Limousines are associated with special occasions—galas, parties, and prom night. But should they be associated with greater danger on the street?
“These vehicles are death traps. We cannot allow these vehicles to share our roads,” said Mindy Grabina at a recent hearing with New York State lawmakers. “We cannot allow these vehicles to share our roads.” Ms. Grabina’s daughter died in a 2015 limo crash on Long Island, which killed a total of four people.
And New York listened. In June 2019, the State Senate passed nine new safety bills targeted at limos and their drivers. This much-needed decision came after an October 2018 crash in Schoharie in which 20 people were killed. Senator Tim Kennedy (63rd District, Buffalo), chair of the Senate Transportation Committee, stood beside the families of victims as he outlined the new regulations.
“From requiring seatbelts in every vehicle carrying nine or more passengers, to mandating commercial driver’s licenses and drug and alcohol testing for drivers for for-hire vehicles…we’re taking significant steps to ensure safety measures are firmly in place when anyone steps into one of these vehicles,” said Kennedy. In addition, other bills strengthen criminal penalties for limo drivers who violate traffic laws (especially illegal U-turns), increase insurance requirements for for-hire vehicles, make it easier for New York’s DMV to impound vehicles in violation of safety requirements, and mandate commercial GPS systems for limos holding nine or more people.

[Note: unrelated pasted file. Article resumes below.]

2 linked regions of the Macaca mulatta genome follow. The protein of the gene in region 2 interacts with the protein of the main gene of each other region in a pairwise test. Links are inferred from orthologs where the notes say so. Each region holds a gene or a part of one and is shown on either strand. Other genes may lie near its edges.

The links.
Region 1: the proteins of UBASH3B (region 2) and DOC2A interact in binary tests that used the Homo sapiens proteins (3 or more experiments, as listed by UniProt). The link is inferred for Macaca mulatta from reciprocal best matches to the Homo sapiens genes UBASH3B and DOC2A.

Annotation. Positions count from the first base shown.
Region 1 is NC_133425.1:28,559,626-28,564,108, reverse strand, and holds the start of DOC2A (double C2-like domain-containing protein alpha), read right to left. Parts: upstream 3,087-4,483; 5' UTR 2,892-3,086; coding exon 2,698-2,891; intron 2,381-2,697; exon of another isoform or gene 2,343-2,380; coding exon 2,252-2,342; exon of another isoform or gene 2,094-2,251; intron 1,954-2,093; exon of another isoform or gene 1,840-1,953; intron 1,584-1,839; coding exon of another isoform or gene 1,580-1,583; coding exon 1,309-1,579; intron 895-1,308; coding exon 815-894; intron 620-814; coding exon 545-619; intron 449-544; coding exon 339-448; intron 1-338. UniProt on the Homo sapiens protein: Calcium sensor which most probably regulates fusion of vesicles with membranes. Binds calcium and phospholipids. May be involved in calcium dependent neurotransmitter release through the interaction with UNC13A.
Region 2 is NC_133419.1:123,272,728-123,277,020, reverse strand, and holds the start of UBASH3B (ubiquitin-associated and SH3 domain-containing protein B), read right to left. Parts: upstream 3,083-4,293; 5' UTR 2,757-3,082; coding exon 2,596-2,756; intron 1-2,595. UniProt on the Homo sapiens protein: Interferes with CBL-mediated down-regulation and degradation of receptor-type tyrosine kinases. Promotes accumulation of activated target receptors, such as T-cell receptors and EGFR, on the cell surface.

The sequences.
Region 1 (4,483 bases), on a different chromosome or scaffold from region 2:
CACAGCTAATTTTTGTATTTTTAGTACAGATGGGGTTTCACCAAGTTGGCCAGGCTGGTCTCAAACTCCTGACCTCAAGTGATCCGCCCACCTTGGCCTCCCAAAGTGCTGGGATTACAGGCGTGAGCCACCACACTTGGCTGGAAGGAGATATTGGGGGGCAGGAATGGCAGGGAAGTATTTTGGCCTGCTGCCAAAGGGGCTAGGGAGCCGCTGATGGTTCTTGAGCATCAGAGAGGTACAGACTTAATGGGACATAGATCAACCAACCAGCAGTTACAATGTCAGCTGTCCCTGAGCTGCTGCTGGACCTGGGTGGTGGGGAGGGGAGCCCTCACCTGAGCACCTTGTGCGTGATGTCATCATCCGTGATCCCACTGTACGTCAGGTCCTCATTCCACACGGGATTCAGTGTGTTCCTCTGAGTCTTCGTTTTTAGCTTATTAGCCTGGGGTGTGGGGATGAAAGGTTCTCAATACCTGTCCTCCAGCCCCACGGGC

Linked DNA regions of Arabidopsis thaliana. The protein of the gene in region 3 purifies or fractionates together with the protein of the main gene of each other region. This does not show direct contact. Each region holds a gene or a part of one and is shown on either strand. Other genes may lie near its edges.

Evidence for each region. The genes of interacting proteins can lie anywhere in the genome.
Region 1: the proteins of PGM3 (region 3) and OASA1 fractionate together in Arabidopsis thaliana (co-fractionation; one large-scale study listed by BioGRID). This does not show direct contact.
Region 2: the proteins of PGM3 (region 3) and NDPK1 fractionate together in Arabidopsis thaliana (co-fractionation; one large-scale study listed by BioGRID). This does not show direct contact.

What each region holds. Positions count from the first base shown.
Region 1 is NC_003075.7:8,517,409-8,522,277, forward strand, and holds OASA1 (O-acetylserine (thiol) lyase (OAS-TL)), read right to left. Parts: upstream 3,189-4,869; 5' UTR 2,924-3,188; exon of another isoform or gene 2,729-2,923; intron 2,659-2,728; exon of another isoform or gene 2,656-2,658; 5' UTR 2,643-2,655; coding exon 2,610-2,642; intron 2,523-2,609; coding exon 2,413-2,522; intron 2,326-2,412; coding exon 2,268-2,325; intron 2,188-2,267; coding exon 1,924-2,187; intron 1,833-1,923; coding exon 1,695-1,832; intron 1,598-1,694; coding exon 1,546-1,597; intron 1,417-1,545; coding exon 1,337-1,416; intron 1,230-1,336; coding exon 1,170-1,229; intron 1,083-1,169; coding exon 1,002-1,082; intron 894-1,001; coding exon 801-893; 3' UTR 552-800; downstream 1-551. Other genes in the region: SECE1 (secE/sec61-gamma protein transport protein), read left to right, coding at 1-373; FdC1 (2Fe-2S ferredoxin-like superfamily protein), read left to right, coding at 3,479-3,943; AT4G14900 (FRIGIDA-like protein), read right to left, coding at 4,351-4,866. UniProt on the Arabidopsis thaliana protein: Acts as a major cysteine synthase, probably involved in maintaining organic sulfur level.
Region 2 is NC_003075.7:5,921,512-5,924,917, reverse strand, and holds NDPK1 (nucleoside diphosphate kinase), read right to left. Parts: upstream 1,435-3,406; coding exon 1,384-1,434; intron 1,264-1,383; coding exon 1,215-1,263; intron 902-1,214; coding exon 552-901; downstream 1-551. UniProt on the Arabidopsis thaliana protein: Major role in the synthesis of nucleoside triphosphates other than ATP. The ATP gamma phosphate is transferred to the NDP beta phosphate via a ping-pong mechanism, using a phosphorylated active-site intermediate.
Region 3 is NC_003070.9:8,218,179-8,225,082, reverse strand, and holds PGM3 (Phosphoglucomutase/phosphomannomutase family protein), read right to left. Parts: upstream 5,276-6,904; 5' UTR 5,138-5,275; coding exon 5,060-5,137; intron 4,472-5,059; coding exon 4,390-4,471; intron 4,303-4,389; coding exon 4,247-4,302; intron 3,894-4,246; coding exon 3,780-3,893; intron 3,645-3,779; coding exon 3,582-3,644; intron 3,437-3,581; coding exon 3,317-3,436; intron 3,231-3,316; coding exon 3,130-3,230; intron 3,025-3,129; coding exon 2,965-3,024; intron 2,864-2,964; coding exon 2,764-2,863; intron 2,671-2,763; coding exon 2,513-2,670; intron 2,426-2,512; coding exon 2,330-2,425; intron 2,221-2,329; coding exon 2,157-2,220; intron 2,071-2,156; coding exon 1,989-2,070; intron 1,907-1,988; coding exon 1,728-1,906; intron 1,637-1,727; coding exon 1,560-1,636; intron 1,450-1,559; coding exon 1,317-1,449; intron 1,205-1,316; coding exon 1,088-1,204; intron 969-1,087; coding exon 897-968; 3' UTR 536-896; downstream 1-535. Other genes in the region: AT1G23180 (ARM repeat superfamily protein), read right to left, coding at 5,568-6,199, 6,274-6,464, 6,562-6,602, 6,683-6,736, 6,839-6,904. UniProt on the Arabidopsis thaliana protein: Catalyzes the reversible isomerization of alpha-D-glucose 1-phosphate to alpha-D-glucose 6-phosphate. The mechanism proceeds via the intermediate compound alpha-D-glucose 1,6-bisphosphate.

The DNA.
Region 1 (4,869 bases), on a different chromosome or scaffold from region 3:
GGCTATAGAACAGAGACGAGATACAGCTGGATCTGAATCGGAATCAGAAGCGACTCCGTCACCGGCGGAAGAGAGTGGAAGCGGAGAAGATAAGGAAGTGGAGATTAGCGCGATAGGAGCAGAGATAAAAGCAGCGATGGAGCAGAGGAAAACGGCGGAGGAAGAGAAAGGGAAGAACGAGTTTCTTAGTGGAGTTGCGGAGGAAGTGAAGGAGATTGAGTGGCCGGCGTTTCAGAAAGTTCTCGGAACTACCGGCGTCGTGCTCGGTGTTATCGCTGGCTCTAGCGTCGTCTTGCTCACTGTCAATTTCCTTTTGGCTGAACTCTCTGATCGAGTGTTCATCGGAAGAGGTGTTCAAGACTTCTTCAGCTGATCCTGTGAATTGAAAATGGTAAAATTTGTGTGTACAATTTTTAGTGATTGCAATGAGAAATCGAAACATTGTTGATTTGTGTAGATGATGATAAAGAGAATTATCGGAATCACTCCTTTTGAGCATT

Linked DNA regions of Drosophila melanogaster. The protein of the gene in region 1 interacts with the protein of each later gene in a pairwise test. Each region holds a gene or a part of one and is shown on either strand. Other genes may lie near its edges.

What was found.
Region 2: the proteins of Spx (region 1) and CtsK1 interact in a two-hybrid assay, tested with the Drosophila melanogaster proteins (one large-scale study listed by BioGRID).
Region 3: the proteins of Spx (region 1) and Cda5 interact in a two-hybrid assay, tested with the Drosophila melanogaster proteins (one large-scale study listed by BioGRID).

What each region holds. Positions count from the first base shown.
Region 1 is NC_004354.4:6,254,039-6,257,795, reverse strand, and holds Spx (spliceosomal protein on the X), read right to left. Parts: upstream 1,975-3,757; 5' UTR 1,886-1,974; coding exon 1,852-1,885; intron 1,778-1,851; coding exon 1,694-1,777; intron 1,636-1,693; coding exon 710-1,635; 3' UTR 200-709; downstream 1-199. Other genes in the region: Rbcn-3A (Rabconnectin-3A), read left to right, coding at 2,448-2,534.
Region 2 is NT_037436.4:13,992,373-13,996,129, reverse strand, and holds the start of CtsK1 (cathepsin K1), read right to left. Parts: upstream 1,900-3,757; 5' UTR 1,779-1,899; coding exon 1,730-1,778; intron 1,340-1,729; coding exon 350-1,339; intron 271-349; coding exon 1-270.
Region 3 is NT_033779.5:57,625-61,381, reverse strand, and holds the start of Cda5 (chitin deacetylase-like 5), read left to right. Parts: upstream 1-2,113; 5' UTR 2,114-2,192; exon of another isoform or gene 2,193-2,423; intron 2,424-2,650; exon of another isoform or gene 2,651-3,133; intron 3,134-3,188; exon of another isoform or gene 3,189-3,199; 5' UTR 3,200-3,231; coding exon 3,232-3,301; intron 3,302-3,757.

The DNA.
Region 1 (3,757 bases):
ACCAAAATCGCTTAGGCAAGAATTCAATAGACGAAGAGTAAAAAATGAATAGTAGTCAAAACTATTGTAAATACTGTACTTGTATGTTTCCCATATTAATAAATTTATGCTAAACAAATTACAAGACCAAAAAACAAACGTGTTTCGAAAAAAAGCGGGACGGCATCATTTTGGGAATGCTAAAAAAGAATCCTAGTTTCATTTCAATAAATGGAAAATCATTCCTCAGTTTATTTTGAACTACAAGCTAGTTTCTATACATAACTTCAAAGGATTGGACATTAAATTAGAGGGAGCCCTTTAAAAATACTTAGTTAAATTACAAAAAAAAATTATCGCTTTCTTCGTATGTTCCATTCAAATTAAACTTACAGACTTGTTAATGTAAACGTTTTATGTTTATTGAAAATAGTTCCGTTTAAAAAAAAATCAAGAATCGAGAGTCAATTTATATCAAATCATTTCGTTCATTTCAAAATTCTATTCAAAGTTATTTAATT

According to Senator Jim Gaughran (5th District, Long Island), commercial GPS will notify drivers of upcoming sharp curves and speed limits. He added, “And quite frankly, it will also be a tool for the limousine company owner to go back and look and make sure that their drivers were driving safely.”
Another bill would establish a hotline where limo passengers could report their concerns to the New York State Department of Transportation. An app and website would also be provided, giving consumers a direct way to give safety feedback to the DOT.
At the announcement of the Senate’s passage of the bills, the families of recent limo accident victims spoke up. They pointed out that the limousine industry was concerned with the “burden” of the new regulations, but that was nothing compared to burden placed on a victim’s family after the loss of a mother, brother, or child.
This package of nine bills is headed off to the New York State Assembly and should soon enough reach Governor Andrew Cuomo, who promises to sign anything “feasible,” that doesn’t interfere with federal regulations on limos.
Pollack, Pollack, Isaac & DeCicco, LLP applauds these measures. For too long, limousines have been largely unregulated on the streets of New York. We are saddened by the fact that it took two fatal limo accidents, which claimed a total of 24 people, to effect these changes. In an accident between a limo and another vehicle, either driver may be to blame—but the one group of people who are not to blame are the limo’s passengers.
If you’ve been injured while riding in a limousine, please call our NYC car accident lawyers at 212-203-4795. We can investigate the wreck and determine who is liable for your injuries and other losses. We charge no money upfront if we take your case, and only take our fee if we successfully recover compensation for you, through a settlement or a jury verdict.